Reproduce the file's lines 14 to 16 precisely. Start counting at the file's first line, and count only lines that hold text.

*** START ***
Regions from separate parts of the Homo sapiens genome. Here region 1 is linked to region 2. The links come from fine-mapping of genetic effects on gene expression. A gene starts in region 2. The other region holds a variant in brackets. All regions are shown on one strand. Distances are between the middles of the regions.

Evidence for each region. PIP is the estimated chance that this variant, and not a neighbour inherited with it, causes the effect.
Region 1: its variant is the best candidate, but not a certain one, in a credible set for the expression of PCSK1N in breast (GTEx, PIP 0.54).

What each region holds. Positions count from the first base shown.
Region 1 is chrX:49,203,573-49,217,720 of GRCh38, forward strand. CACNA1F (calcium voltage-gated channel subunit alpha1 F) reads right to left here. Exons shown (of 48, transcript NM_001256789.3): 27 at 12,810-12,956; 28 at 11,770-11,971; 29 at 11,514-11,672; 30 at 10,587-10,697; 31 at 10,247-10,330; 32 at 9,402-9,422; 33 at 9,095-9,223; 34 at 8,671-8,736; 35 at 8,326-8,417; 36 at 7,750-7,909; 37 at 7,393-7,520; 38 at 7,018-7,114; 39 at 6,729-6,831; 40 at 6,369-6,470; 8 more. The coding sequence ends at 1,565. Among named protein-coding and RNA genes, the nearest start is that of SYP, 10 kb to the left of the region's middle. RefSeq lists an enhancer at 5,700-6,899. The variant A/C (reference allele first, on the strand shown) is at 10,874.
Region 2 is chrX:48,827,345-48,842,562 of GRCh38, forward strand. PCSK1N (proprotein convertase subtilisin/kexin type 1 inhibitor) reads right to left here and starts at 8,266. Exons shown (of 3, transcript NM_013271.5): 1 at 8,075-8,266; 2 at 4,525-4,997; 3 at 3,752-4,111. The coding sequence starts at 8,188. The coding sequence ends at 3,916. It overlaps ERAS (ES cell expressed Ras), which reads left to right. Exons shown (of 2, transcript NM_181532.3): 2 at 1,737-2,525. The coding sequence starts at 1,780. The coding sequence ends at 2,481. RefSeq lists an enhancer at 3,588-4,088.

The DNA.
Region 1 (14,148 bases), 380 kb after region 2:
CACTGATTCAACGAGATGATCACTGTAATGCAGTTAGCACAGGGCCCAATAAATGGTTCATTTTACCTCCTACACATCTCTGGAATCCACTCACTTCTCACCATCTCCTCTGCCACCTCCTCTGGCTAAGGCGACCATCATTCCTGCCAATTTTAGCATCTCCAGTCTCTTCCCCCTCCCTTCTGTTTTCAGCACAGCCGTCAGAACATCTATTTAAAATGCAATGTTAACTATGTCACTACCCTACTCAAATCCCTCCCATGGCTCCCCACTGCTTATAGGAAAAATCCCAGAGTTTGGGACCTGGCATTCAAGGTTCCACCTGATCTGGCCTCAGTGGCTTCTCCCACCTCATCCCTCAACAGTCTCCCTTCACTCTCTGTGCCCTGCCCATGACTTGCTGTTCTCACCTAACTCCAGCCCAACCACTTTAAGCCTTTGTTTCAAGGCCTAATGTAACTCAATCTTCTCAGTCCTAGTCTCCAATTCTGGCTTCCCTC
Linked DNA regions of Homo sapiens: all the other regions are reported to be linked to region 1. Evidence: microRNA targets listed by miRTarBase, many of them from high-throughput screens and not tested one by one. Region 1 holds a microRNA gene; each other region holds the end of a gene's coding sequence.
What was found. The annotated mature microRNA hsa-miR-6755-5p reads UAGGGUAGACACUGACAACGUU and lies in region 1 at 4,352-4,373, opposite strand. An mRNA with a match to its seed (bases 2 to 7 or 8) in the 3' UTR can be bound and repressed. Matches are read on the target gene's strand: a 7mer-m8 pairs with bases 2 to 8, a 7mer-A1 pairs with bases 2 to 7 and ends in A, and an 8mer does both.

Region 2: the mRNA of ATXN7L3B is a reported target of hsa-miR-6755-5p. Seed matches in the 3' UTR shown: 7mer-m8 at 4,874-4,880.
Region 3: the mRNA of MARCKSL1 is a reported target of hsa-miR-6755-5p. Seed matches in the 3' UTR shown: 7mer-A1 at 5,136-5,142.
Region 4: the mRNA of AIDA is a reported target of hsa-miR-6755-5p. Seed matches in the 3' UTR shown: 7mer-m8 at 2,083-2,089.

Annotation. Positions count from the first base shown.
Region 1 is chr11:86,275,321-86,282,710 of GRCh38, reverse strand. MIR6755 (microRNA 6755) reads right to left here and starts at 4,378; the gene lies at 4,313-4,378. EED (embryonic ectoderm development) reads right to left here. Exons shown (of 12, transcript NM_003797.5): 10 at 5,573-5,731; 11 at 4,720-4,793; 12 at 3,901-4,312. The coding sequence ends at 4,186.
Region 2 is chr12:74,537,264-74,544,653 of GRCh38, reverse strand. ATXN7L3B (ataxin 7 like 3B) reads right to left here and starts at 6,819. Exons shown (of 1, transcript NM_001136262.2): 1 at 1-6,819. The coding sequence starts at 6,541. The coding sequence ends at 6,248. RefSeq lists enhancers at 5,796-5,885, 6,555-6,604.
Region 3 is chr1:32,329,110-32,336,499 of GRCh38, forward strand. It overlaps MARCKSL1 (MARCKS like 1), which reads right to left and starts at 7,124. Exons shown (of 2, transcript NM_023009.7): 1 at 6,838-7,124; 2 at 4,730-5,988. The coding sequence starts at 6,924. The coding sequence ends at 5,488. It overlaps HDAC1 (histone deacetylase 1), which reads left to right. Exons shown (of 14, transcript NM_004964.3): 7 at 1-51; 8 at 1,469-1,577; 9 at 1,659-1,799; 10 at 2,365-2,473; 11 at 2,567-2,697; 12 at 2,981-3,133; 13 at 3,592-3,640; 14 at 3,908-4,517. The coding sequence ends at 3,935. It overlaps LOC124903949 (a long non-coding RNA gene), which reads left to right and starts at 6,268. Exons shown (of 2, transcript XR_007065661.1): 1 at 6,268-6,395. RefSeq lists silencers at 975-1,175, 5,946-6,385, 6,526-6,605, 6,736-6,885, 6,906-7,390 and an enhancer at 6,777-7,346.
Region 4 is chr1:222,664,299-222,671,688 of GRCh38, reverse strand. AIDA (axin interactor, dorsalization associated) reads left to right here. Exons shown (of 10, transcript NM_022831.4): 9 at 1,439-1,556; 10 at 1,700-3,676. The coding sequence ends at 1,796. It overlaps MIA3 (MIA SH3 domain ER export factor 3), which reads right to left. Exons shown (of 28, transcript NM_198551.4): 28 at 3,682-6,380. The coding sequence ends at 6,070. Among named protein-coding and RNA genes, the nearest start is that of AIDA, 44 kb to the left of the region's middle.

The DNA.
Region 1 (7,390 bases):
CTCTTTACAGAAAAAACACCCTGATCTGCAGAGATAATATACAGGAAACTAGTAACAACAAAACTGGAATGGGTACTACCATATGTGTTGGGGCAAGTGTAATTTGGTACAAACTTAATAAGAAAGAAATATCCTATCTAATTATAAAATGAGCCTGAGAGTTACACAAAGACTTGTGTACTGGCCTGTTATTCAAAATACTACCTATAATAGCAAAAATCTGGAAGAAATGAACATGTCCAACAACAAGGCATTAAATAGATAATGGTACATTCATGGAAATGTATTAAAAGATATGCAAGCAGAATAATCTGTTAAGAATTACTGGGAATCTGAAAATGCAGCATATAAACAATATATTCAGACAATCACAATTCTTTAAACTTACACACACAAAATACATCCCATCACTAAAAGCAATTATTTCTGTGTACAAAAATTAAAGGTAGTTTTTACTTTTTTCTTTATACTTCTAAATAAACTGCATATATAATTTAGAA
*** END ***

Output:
Region 4: the mRNA of AIDA is a reported target of hsa-miR-6755-5p. Seed matches in the 3' UTR shown: 7mer-m8 at 2,083-2,089.

Annotation. Positions count from the first base shown.
Region 1 is chr11:86,275,321-86,282,710 of GRCh38, reverse strand. MIR6755 (microRNA 6755) reads right to left here and starts at 4,378; the gene lies at 4,313-4,378. EED (embryonic ectoderm development) reads right to left here. Exons shown (of 12, transcript NM_003797.5): 10 at 5,573-5,731; 11 at 4,720-4,793; 12 at 3,901-4,312. The coding sequence ends at 4,186.